Quentin Spurring’s authoritative history of the world’s
biggest and most prestigious endurance race is a must for fans.
The post-war period saw a real flourishing of the 24 Hours
of Le Mans as major manufacturers started to realise the commercial opportunities
offered by a win on the Circuit de la Sarthe.
As many as 15 ‘factory’ teams turned up at the height of the
rivalry, speeding the development of the cars.
As the technology rapidly improved, performance leapt and
crowds swelled to previously undreamed of sizes.
Nearly half a million spectators turned out for events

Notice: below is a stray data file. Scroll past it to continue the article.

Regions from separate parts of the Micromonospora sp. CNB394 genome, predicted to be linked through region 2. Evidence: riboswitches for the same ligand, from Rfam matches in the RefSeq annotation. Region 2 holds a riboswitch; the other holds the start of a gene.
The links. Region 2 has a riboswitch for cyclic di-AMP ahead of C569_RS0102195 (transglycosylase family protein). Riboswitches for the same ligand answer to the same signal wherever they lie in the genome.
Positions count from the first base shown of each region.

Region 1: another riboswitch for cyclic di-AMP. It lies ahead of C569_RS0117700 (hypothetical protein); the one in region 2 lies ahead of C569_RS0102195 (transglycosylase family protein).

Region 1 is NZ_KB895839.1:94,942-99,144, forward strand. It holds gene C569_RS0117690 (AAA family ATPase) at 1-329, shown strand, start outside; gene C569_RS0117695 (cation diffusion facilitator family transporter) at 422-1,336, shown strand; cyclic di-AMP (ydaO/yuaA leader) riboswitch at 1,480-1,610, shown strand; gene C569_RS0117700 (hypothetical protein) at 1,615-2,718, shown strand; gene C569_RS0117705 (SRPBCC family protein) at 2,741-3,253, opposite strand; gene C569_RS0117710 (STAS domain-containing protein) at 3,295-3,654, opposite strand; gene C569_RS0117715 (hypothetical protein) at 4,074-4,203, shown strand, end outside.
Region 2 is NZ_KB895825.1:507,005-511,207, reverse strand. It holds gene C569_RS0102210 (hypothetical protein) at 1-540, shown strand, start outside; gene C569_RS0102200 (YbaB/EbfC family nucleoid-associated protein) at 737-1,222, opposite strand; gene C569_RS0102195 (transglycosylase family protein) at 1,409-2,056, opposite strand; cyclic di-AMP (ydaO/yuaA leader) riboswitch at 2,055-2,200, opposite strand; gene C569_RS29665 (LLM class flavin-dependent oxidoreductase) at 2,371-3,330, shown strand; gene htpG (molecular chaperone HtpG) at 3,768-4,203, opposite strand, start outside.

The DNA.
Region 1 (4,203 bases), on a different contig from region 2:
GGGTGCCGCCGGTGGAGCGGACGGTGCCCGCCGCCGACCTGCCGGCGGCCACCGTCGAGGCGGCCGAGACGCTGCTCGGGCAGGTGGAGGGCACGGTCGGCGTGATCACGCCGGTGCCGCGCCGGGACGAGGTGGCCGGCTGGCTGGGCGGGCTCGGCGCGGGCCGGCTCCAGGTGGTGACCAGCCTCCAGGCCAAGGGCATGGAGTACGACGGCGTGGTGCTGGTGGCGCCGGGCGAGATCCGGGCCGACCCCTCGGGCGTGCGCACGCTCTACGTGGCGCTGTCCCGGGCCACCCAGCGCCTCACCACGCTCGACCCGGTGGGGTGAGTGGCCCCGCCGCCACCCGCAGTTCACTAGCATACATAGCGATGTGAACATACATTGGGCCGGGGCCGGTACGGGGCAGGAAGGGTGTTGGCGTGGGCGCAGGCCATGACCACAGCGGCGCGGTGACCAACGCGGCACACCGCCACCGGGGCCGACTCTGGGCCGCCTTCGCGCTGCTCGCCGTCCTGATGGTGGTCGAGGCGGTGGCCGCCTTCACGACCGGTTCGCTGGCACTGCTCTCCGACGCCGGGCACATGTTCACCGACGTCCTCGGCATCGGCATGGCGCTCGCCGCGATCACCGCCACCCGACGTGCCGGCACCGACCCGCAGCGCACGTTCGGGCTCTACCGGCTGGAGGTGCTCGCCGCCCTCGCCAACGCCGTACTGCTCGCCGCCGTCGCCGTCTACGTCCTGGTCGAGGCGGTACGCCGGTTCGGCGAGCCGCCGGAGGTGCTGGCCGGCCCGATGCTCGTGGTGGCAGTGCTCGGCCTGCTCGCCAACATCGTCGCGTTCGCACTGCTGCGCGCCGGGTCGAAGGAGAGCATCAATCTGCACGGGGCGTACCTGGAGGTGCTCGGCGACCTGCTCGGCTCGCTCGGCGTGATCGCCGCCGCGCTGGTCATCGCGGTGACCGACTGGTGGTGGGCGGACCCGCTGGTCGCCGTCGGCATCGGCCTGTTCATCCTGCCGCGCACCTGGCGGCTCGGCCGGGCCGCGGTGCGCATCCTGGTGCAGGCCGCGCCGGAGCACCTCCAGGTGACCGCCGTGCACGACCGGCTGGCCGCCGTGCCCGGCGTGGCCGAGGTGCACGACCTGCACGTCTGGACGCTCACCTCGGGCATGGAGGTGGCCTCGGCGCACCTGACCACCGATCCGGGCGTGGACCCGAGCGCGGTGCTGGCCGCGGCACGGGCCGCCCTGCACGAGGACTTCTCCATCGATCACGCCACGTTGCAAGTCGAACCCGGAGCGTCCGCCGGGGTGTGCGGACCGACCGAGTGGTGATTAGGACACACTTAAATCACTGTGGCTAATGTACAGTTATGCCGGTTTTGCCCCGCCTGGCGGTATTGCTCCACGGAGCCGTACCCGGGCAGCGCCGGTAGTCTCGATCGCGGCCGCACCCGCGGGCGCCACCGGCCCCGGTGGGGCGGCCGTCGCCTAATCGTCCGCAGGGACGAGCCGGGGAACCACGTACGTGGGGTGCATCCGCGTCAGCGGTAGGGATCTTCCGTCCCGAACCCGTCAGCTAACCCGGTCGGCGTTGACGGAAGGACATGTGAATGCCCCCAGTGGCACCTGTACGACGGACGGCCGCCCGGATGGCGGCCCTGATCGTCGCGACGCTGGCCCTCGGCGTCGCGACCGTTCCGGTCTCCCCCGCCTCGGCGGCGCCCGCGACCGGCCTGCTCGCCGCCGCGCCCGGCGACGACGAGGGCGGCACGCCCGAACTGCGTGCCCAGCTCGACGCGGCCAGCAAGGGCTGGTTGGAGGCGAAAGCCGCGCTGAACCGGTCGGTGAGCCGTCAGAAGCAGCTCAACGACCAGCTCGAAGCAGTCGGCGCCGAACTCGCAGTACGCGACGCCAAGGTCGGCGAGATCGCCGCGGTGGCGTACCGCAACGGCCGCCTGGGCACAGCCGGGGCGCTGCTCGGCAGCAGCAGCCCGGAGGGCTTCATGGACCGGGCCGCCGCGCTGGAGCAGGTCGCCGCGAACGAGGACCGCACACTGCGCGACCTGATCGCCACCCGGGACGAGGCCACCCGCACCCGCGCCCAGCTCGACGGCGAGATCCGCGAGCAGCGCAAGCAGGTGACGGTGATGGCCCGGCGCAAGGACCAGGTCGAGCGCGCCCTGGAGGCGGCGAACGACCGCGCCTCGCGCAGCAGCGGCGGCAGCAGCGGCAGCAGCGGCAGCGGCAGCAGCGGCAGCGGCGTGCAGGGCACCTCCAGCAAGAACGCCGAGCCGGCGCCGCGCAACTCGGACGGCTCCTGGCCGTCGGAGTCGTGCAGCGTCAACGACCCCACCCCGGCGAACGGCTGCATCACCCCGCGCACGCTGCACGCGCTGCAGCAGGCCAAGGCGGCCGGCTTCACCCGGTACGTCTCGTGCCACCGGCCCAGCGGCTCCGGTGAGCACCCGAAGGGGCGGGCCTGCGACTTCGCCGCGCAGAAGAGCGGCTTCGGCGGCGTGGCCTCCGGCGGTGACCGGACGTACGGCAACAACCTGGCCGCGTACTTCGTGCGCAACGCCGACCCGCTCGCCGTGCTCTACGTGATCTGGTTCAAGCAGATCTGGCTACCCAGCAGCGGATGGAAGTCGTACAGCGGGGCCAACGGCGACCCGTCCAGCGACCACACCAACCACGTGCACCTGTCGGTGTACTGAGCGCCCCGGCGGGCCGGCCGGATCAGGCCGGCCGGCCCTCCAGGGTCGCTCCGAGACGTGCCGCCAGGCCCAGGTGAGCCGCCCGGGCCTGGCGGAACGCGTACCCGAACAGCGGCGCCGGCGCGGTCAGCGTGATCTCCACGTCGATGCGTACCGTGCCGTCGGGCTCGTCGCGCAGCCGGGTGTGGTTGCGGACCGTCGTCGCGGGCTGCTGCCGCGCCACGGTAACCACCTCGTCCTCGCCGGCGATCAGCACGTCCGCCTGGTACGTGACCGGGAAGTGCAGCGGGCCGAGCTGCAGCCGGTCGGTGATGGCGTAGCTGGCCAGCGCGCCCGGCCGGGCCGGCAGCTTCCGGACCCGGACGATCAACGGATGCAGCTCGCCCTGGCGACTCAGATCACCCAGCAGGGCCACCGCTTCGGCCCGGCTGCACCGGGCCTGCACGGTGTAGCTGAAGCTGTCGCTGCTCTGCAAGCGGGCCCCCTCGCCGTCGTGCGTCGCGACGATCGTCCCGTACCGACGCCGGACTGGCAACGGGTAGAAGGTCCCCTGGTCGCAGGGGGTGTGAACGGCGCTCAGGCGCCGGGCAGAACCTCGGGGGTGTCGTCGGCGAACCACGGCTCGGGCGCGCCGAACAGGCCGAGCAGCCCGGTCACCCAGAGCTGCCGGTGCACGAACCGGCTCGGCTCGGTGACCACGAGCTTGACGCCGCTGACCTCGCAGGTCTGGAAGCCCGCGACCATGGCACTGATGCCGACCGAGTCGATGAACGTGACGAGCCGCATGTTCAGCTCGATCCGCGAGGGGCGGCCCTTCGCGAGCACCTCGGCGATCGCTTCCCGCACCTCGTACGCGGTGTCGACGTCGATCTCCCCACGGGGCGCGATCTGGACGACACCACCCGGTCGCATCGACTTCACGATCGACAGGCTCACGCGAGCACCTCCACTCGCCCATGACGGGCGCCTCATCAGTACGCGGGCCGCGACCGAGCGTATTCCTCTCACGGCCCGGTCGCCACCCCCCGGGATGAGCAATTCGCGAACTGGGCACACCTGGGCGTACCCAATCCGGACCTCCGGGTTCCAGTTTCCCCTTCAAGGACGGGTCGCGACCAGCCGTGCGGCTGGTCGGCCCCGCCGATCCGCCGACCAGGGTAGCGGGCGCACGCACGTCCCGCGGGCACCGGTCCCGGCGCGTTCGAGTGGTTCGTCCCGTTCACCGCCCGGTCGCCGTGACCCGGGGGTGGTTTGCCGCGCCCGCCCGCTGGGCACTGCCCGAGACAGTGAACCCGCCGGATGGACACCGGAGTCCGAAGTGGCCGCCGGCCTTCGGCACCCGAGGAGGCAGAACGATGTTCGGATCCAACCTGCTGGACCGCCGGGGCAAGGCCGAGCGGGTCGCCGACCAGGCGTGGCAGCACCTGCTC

during the 1950s to watch as Aston Martin, Jaguar, Ferrari, Porsche and
Maserati battled for supremacy.
They weren’t all golden years, though, and 1955 will live on
in memory as the year of the worst accident motorsport as Pierre Levegh’s
Mercedes W196 ploughed into the crowd on the start/finish straight.
This fascinating book tells the stories of these
increasingly potent racing cars and conveys the punishing nature of an
incomparable event – the ultimate test of the mental and physical abilities of
the fragile individuals who make up racing teams, be they drivers, engineers,
strategists or mechanics.
The thorough statistics in the book result from fresh research,
and there are more than 400 evocative photographs, many of them – including
very rare colour images – never published before.